Retrograde. Bamboozlement! More Bamboozlement!

Indira's Emergency and India's Film

Societies prefer to learn from their failures rather than from successes. As the rise and fall of Indira Gandhi recedes into India's past, the true lessons of her rule are apt to be forgotten and people are likely to discover in her the various aspects of their own rejected selves, thus mythologizing the entire experience of her rule as the battle between the good and the evil, the progressive and the regressive, and the hard and the soft.
- Ashis Nandy in his book 'At the Edge of Psychology: Essays in Politics and Culture' (1980) starting off the essay 'Indira Gandhi and the culture of Indian Politics'

Nobody is more into the business of mythologizing in India than its film Industry. And yet.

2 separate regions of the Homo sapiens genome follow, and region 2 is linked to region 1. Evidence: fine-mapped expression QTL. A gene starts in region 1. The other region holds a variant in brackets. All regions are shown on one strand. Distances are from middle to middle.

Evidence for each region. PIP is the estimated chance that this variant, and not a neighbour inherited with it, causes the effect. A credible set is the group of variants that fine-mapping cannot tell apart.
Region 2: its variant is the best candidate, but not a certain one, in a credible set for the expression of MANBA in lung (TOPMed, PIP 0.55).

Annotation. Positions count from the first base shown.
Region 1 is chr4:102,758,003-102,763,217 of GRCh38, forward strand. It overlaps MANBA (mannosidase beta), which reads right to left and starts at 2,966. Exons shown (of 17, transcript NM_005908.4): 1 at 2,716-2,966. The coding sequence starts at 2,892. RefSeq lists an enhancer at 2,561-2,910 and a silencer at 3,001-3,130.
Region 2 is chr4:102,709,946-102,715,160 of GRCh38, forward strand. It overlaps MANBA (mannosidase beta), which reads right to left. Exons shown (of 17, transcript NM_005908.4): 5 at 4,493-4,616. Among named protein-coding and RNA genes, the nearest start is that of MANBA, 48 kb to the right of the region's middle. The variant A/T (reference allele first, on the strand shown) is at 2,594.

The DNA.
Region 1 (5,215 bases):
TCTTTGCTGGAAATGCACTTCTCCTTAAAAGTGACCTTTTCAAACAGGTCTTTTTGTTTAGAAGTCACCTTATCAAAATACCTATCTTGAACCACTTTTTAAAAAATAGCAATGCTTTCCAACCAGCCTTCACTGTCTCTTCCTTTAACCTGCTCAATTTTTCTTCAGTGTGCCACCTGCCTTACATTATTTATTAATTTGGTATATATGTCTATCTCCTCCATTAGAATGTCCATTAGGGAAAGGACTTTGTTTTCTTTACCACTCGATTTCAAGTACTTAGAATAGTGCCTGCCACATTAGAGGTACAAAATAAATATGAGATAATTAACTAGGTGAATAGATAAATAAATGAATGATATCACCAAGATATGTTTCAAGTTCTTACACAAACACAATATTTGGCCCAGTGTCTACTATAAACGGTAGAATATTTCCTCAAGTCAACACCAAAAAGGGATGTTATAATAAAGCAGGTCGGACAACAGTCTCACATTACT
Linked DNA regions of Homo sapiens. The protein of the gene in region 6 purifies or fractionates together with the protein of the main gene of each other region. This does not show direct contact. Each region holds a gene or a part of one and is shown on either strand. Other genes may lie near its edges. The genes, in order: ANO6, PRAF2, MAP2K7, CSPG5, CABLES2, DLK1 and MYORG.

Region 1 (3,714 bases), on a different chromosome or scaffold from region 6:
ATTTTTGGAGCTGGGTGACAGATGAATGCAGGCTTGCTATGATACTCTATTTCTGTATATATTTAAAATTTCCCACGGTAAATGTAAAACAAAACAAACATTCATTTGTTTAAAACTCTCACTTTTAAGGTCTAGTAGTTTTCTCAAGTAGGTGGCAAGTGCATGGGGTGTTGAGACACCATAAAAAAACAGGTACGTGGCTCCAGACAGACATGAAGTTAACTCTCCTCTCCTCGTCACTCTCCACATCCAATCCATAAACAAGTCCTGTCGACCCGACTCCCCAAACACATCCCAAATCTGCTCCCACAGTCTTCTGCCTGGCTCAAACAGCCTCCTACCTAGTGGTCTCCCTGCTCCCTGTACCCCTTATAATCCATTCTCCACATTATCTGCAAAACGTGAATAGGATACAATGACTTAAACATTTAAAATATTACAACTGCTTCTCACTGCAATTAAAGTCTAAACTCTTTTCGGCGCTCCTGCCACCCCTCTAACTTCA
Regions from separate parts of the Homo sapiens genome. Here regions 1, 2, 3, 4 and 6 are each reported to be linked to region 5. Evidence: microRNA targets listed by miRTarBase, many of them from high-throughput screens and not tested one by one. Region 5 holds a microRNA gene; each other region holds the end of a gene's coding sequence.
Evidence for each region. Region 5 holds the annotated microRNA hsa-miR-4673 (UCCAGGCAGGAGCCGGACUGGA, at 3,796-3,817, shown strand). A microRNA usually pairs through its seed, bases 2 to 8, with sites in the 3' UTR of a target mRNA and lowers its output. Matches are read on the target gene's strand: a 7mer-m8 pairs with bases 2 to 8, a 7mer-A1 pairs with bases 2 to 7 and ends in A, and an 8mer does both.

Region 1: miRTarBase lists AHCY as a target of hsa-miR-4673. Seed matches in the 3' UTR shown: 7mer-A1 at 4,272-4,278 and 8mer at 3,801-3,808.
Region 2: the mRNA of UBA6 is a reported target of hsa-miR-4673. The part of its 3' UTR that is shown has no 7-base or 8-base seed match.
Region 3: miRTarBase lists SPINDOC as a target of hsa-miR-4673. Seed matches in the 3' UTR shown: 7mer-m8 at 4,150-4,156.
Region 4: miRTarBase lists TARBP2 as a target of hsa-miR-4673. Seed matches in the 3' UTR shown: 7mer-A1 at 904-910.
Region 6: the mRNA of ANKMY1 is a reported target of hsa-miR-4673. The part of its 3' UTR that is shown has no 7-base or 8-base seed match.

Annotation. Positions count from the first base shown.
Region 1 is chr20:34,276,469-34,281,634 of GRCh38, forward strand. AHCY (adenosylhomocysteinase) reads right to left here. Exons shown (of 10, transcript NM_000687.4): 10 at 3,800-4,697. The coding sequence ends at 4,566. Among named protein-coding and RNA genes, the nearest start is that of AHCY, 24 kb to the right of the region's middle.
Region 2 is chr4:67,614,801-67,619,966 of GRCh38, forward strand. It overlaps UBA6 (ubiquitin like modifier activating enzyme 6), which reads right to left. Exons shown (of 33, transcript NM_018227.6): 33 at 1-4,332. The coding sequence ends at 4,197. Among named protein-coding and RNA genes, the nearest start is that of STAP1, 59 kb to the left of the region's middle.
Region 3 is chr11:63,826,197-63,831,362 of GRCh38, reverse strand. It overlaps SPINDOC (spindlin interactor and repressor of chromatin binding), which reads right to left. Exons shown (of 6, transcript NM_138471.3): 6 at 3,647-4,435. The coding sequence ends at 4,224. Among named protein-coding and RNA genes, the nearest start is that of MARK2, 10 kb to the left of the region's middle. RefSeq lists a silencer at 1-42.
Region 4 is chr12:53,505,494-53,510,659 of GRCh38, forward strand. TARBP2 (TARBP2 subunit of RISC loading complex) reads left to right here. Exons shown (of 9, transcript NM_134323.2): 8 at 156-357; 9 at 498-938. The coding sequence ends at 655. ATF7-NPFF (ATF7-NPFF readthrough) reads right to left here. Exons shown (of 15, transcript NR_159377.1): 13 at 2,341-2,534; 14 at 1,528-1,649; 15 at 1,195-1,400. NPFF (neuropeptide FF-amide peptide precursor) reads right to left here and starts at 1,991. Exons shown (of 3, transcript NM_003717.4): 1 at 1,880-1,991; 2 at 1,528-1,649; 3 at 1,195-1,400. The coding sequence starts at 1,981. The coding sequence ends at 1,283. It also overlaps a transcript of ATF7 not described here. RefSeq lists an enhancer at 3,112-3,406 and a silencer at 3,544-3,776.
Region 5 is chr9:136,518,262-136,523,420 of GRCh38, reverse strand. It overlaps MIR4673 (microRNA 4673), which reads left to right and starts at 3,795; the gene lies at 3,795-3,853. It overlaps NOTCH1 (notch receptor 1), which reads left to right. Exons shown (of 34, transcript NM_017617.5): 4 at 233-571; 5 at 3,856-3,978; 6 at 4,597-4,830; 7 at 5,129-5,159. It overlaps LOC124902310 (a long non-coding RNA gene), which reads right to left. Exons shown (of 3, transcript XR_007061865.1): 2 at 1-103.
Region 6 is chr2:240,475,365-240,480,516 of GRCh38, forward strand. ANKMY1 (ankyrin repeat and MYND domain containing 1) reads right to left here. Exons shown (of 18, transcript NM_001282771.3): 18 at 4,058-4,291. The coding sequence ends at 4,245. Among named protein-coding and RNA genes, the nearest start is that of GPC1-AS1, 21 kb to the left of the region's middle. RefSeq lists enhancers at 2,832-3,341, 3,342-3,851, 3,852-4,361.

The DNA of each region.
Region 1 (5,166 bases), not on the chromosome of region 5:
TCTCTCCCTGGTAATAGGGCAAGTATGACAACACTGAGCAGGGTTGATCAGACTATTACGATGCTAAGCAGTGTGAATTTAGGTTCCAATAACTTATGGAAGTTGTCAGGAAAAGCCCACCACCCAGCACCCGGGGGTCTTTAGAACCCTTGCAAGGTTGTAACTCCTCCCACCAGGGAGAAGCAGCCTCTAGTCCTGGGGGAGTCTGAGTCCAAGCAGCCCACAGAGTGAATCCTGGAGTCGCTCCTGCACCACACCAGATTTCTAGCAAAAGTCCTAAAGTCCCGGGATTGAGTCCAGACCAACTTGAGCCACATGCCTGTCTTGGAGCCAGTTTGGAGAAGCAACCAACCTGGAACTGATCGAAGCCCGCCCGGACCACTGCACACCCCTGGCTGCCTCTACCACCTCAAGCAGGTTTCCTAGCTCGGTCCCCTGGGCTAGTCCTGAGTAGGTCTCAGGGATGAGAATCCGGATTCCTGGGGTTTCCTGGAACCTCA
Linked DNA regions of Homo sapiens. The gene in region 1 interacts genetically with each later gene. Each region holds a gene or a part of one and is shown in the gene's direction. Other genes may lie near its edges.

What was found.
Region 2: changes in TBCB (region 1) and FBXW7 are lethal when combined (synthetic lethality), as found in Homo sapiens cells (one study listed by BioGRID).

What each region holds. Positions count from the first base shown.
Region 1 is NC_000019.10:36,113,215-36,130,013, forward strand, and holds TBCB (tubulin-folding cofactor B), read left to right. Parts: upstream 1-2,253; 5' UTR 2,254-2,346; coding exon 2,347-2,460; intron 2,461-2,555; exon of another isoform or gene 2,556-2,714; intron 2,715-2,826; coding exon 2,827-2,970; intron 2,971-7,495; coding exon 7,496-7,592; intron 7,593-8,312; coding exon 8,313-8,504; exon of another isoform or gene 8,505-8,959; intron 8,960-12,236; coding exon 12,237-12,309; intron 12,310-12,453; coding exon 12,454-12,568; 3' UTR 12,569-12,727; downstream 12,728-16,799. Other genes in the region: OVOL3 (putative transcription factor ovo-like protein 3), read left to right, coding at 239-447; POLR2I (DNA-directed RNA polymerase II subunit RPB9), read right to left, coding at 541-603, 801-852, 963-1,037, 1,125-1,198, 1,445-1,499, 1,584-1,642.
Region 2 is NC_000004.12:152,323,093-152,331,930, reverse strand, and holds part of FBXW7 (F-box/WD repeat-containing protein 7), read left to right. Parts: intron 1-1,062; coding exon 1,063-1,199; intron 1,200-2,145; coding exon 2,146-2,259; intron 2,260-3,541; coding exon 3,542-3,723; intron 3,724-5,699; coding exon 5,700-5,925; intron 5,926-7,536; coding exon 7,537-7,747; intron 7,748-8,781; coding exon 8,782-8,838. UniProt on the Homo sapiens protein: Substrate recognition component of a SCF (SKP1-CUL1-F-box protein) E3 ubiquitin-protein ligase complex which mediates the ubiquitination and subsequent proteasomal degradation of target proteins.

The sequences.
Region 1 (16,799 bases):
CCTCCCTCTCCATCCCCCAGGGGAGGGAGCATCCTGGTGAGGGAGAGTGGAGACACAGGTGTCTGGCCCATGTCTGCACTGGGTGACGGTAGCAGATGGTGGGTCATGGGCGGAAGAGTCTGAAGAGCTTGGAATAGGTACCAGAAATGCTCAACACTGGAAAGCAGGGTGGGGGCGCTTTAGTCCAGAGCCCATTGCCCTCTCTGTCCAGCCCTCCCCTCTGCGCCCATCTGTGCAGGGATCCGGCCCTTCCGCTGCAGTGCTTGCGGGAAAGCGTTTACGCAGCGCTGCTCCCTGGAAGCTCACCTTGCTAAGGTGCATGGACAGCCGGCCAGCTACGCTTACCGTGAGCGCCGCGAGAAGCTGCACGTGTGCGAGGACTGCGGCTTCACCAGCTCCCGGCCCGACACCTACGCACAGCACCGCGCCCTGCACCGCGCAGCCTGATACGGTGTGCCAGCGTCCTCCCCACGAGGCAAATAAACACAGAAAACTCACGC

If we think about Films, Emergency years and Indira Politics, name of films like Gulzar's Aandhi (1975) and Sudhir Misra's Hazaaron Khwaishein Aisi (2005) come to mind. Most often, that's about it. And both these films in pure terms are not actually about politics. In Andhi, a working women (who happens to be a politician) in the end finds her place in the society and in Misra's film a young man (of post-Nehruvian era) tries to create a place for himself in the 'new order', fails and finds a place and a numbing peace in the arms of a woman who was equally out of place. Politics wasn't the main theme of these films, they just dealt with it. There is not a film that would touch the 'RSS brand Gandhian Socialism' that was the one basic wave sweeping in nationalist corridors of India during the Emergency (on the subject and more check out Christophe Jaffrelot's brilliant year 1996 book, 'The Hindu Nationalist Movement and Indian Politics: 1925 to the 1990s').